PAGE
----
Jed Mole

March 01, 2013

With the explosion or Real-Time Bidding (RTB), some may argue that publishers have lost control of their inventory and their audience. Platforms on the demand side are knocking the average eCPM’s down and leveraging data management platforms (DMP) to extract the audience details for ad impressions.

But RTB is also creating plethora of opportunities for publishers who can now monetise their “digital” data (i.e. data generated across their sites and aggregated at a cookie level) outside of their network. For Ben Plomion, VP – Marketing & Partnerships for Chango, the prospects are promising for publishers that take control of their audience and seize the data monetisation opportunity:

“[…]RTB is also creating new types of media deals: the private exchanges and direct media buy are two examples. Finally, some publishers will embrace audience extension to better monetize their audience outside their network, or/and will sell their data to a third party.” (for eConsultancy)

1. Monetising PII-cookies*

Data companies like Acxiom have built their products and services around a breadth of modelled and non-modelled lifestyle, demographic and behavioural data. These organisations know how many children you have, whether you’re more likely to shop at Tesco’s or Waitrose and how much discretionary income you’ve got for travel this year. Data suppliers have the PII data (Personally Identifiable information) but traditionally lack the link between this “offline” data and a user browsing a specific site i.e. “digital” data.

Offline data is increasingly seen as valuable in the RTB environment. It helps advertisers ensure they show their display ads to individuals that are likely to buy from them. Pampers wouldn’t want to spend millions of display ad budget for their nappies on audiences that have no young children.

Publishers attract tens of millions of visits across their online properties and generate millions of user sign ups or registrations. They create the link between an anonymous browser and an identified user via the log-in or registration. So they are capable of bringing “digital” (navigational) data across their site’s real estate and their log-in (“offline”) data together. They have the opportunity to partner with or sell this link to data companies such as Acxiom who can then in turn sell these cookies to platforms on the buy side.

2. Monetising navigational data

PII cookies are not the only asset that publishers can monetise: advertisers are hungry for in market data as well. Publishers that have a vast and diversified real-estate of sites, generate terabytes of navigational data. Specific behaviours and a combination of site/page visits can help identify if an individual is in market for a holiday, a car, a credit card or a mortgage etc.

Let’s take the example of a user that visits the mortgage service page from Guardian and browses property pages. He is highly likely to be in market for a mortgage; information that’s highly valuable to banks that are certain to want to pay a premium for this data.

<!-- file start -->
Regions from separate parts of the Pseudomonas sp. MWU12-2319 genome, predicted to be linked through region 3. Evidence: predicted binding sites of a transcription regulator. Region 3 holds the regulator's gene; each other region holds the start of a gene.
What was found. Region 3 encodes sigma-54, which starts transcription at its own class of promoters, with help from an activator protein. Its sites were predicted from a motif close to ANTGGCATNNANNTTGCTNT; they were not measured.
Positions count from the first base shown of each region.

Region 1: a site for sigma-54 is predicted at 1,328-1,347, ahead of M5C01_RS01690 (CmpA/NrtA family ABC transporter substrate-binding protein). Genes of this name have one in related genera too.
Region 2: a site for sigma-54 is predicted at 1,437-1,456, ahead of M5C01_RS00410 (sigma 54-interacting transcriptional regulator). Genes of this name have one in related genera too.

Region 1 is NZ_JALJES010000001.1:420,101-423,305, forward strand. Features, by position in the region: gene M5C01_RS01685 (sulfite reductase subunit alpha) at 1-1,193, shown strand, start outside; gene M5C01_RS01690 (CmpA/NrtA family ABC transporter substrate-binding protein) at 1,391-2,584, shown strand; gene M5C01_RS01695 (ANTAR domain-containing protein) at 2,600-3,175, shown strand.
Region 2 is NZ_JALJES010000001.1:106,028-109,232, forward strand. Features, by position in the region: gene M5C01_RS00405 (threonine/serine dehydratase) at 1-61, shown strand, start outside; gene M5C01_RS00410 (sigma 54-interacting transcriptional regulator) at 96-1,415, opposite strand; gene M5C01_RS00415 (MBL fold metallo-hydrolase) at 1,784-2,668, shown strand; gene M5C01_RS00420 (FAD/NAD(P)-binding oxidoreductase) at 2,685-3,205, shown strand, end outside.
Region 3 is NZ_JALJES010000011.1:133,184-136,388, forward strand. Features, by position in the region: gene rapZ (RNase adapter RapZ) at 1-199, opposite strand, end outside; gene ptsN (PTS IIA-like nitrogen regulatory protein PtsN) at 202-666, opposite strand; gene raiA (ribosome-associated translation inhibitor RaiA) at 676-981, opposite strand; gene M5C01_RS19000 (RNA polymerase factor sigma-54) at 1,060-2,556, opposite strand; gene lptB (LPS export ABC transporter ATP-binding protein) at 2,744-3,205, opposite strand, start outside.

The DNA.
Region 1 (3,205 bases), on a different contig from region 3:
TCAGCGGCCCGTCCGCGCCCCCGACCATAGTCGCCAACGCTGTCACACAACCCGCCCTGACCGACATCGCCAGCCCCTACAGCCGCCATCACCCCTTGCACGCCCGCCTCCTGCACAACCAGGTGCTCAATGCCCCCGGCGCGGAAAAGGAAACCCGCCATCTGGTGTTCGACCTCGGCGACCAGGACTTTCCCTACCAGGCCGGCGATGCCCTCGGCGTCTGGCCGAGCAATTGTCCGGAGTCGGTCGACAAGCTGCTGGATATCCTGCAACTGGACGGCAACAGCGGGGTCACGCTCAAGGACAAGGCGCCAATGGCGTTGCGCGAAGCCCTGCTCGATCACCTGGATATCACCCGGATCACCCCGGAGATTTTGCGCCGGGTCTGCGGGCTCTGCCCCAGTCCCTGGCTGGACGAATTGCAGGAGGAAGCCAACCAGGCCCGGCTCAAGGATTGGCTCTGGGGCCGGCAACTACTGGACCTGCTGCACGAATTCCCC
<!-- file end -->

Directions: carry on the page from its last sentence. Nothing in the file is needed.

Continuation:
DMPs or data suppliers such as Acxiom connected to DMPs can monetise this data on behalf of publishers. Monetising this data would require the site to be tagged:

  • Site tagging: the DMP will work with the publisher to have the appropriate sites/pages tagged and categorised
  • Cookie dropping: The tags will drop cookies on users’ devices
  • Collection: The tags will collect the navigational information and link it to a cookie
  • Analysis: The different site and page interactions can be combined to create navigational segment or in market segments

The data aggregated can be co-branded DMP/publisher or a publisher can choose to include their navigational data within a DMP’s branding. Revenue models will vary but in general, publishers can expect to get a 50% revenue share.

Combine in-market information generated from site navigation with affordability scores distributed via PII-cookies and you have a very strong proposition for advertisers.

3. Audience extension

Publishers are limited by the number of impressions that they generate on their site. The more targeted an advertisers wants to be, the smaller the ad impression volume is. With Audience Extension, publishers are able to extend audience targeting beyond their site via retargeting.

As an example, let’s imagine The Guardian have a request from Barclays to show ads to individuals who are in market for a mortgage. They would show the ads to users that browsed their mortgage service and property pages. But the display ad space across their network of sites might be limited for such individuals and Barclays might be after large volumes of impressions. To deliver that volume and achieve more return from the in-market data it has captured the Guardian can extend that audience by retargeting the individuals that displayed that behaviour on sites that are outside of the Guardian network. Audience Extension is a great incremental revenue opportunity: publishers are no longer constrained by their own impressions and can monetise their audiences across the web.

*PII cookies cannot be linked back to an individual i.e. to PII information. But we are using this terminology as these cookies can be associated to variables that data suppliers hold on that individual apart from any information that can identify who they are.

Jed Mole